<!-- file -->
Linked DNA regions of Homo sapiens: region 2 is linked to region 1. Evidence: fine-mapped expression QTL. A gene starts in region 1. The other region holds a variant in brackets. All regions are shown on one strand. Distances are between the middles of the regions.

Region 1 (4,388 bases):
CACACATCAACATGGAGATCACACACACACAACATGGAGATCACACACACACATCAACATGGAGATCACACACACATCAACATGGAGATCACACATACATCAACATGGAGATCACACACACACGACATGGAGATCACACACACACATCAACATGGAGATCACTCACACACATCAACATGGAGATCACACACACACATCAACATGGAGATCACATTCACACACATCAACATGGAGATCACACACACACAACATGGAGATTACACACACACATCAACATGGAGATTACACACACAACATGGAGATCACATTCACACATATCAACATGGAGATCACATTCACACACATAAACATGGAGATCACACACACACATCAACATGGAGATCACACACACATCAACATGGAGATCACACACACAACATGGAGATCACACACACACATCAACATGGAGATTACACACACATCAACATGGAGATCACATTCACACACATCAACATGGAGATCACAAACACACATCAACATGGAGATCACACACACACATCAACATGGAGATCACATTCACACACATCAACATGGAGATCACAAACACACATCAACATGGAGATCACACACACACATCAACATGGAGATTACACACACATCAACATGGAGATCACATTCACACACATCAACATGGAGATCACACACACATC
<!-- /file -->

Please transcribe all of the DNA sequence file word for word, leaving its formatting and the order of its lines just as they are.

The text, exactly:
Linked DNA regions of Homo sapiens: region 2 is linked to region 1. Evidence: fine-mapped expression QTL. A gene starts in region 1. The other region holds a variant in brackets. All regions are shown on one strand. Distances are between the middles of the regions.

Region 1 (4,388 bases):
CACACATCAACATGGAGATCACACACACACAACATGGAGATCACACACACACATCAACATGGAGATCACACACACATCAACATGGAGATCACACATACATCAACATGGAGATCACACACACACGACATGGAGATCACACACACACATCAACATGGAGATCACTCACACACATCAACATGGAGATCACACACACACATCAACATGGAGATCACATTCACACACATCAACATGGAGATCACACACACACAACATGGAGATTACACACACACATCAACATGGAGATTACACACACAACATGGAGATCACATTCACACATATCAACATGGAGATCACATTCACACACATAAACATGGAGATCACACACACACATCAACATGGAGATCACACACACATCAACATGGAGATCACACACACAACATGGAGATCACACACACACATCAACATGGAGATTACACACACATCAACATGGAGATCACATTCACACACATCAACATGGAGATCACAAACACACATCAACATGGAGATCACACACACACATCAACATGGAGATCACATTCACACACATCAACATGGAGATCACAAACACACATCAACATGGAGATCACACACACACATCAACATGGAGATTACACACACATCAACATGGAGATCACATTCACACACATCAACATGGAGATCACACACACATC